Young professionals and community hear candidates
The Park City Young Professionals, an organization focused on business networking and community activism for those under 40, held a Candidates’ Forum Tuesday night. The event was open to members and the community, where they were invited to ask candidates for Summit County Council and the Utah House of Representatives District 54 the big questions before entering the voting polls this November.
"Last year we had a forum just for members and we did have a lot of people show up," said Maren Mullin, a PCYP founder and owner of Gallery Mar, "but we decided to open this event up to the community. We, as an organization, want to help educate on the issues."
A mixed crowd filled the seats of a Treasure Mountain Inn conference room, a split between members of PCYP trying to learn more and others who have been following the candidates from event to event. For a number of PCYP members, Tuesday night was their first time attending a political event in Park City.
"I’ve been in Park City for two years now and it’s time for me to get a better grasp of the issues and what’s going on," said Sarah Baldwin, a local web developer and member of PCYP. "In general, it was good to get an idea of what the issues are, what the concerns in the community are. Now I can go forward and form an opinion."
A uniting theme for both the state and county candidates came up in questions fielded from the crowd: education.
In their first face-off, Rep. Kraig Powell (R-Heber), and incumbent Chris Robinson (D-Coalville) addressed the crowd. The two are running for the State House of Representatives District 54, an area that covers Park City proper, a portion of Wasatch County and part of the Snyderville Basin.
Powell pointed to his record at the Utah Legislature, his work on improving and funding the education system and his most recently drafted bill to increase wildfire funding.
"The reason I ran for the Legislature is because of my passion for public education," Powell said. " Usually, what I’m doing is fending off attacks against education in the Legislature."
"I’m the only representative in the Utah House of Representatives who does not take money from special interests, lobbyists or corporations who go to the Legislature I’d like my constituents to trust me."
Questions ranged from how Summit County taxes are used for schools throughout the state to how the county could grow economically diverse jobs and how to best preserve the snowpack. In several cases, the two candidates explained how specific laws work, how bonds are distributed, why the tax code works the way it does and what industries are best suited to the local economy.
"I find issues that I think I can make a difference on, and then I try to bring the stakeholders together," Robinson said. "I dislike labels or following party banners. Instead, I like to focus on what we have in common."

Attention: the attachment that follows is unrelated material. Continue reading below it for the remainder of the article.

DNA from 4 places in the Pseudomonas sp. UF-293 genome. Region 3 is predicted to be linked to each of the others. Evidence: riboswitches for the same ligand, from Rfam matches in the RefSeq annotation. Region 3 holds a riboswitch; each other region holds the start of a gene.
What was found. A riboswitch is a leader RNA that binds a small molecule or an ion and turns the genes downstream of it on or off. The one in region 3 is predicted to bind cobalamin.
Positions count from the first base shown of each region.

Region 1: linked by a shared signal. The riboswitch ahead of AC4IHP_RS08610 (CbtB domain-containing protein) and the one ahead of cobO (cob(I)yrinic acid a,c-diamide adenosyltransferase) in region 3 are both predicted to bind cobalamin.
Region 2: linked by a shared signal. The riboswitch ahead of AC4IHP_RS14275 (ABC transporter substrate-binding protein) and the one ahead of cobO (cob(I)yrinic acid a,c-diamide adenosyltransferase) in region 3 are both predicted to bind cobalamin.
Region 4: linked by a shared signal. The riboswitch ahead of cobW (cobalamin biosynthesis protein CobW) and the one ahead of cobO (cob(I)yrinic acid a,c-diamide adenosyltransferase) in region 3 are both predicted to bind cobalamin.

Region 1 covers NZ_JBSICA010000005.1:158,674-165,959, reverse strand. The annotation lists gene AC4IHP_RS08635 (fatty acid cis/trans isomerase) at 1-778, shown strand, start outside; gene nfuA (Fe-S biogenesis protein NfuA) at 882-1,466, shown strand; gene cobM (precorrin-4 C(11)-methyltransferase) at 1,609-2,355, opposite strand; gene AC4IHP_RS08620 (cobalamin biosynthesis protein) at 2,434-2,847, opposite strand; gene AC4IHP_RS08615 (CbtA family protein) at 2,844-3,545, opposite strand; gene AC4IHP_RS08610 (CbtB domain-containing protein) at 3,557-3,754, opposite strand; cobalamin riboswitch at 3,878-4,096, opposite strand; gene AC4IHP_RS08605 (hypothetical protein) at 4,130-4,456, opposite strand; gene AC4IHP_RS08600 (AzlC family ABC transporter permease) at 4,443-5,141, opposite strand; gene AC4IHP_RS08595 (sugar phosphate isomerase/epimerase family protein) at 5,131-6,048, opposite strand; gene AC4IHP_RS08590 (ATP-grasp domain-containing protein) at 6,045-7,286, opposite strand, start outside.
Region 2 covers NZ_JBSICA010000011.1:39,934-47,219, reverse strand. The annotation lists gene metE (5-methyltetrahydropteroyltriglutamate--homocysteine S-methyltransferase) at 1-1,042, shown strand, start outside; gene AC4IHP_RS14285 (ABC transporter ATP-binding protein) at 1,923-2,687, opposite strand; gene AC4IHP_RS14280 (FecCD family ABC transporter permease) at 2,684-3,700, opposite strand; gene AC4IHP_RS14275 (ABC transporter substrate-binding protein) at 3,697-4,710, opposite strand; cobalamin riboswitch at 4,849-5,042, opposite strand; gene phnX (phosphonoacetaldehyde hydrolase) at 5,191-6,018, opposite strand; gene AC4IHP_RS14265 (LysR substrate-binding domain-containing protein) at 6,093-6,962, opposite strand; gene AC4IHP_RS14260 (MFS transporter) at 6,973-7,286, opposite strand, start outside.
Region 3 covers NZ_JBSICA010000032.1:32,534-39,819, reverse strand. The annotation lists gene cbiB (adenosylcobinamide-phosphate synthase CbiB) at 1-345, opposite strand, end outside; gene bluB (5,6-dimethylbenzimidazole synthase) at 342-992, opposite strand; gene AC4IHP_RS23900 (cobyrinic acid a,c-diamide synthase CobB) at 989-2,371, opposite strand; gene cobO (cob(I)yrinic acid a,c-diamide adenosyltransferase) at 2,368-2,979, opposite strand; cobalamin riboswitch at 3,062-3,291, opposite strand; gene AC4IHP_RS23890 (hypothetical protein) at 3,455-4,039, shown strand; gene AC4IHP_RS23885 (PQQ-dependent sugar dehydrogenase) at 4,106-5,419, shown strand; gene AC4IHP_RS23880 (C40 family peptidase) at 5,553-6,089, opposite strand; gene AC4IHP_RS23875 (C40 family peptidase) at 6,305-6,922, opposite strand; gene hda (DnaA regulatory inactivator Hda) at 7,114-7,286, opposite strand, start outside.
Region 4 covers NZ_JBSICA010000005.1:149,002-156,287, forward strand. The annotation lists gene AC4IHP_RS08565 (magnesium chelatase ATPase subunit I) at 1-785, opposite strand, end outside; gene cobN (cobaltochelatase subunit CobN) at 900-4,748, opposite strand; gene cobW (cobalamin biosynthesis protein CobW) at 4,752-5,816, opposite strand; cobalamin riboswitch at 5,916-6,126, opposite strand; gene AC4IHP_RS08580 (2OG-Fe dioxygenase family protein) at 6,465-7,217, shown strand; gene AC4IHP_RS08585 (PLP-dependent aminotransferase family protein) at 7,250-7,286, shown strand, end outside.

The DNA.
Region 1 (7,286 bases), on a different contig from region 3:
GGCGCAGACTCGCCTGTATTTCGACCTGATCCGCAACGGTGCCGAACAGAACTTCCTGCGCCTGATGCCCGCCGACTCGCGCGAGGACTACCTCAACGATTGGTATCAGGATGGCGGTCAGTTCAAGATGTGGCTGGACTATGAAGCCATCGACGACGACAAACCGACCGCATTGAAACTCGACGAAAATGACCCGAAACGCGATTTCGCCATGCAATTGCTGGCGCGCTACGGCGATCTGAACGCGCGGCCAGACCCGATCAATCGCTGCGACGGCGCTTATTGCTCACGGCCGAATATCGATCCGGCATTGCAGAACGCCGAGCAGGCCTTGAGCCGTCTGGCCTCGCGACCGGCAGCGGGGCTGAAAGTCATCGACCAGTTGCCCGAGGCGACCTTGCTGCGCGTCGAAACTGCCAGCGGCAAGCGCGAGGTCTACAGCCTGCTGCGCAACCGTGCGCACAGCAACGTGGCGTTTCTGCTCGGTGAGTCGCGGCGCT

"I have a passion for the land," he added, noting his two decades serving as a board member on the Nature Conservancy. "I have a serious understanding of water issues and in a high desert that’s important because it makes the difference between worthless land and precious land like we have here."
The six Summit County Council candidates followed Powell and Robinson. Answering questions on SkiLink, issues related to baby boomers, county manager powers and affordable housing, the candidates bantered with the crowd and discuss County Council powers. And the audience was taking stock, trying to determine who each person was as a potential community leader.
"I wanted to see how the candidates would interact with one another and what kinds of questions are on the community’s mind," said Bruce Margolius, a Kamas resident for the past 25 years.
Margolius said he already had a good idea of who he planned to vote for in November, but the younger members of the audience were holding final judgment.
"I believe I am not educated enough yet to make an informed decision," said Bryan Markkanen, another PCYP member. "I wanted to know who I was voting for. I got to meet the candidates, see who they were and what their viewpoints are. You can learn a lot by reading and investigating on your own, but you don’t get to see their personalities by reading about them. It was good to just see them talking, see those attitudes and emotions on different issues."
The County Council candidates are Summit County Council Roger Armstrong (D) and Max Greenhalgh (R) for Seat A, Claudia McMullin (D) and Suzanne Pollard (R) for Seat B and Kim Carson (D) and Duane Schmidt (R) for Seat C.
Support Local Journalism
Support Local Journalism
Readers around Park City and Summit County make the Park Record's work possible. Your financial contribution supports our efforts to deliver quality, locally relevant journalism.
Now more than ever, your support is critical to help us keep our community informed about the evolving coronavirus pandemic and the impact it is having locally. Every contribution, however large or small, will make a difference.
Each donation will be used exclusively for the development and creation of increased news coverage.
Start a dialogue, stay on topic and be civil.
If you don't follow the rules, your comment may be deleted.
User Legend: Moderator Trusted User
The Park City lodging industry in recent weeks experienced an uptick in projected occupancy numbers during the dates of the Sundance Film Festival, but the figures remain depressed from a typical year during the largest special event on the city’s calendar.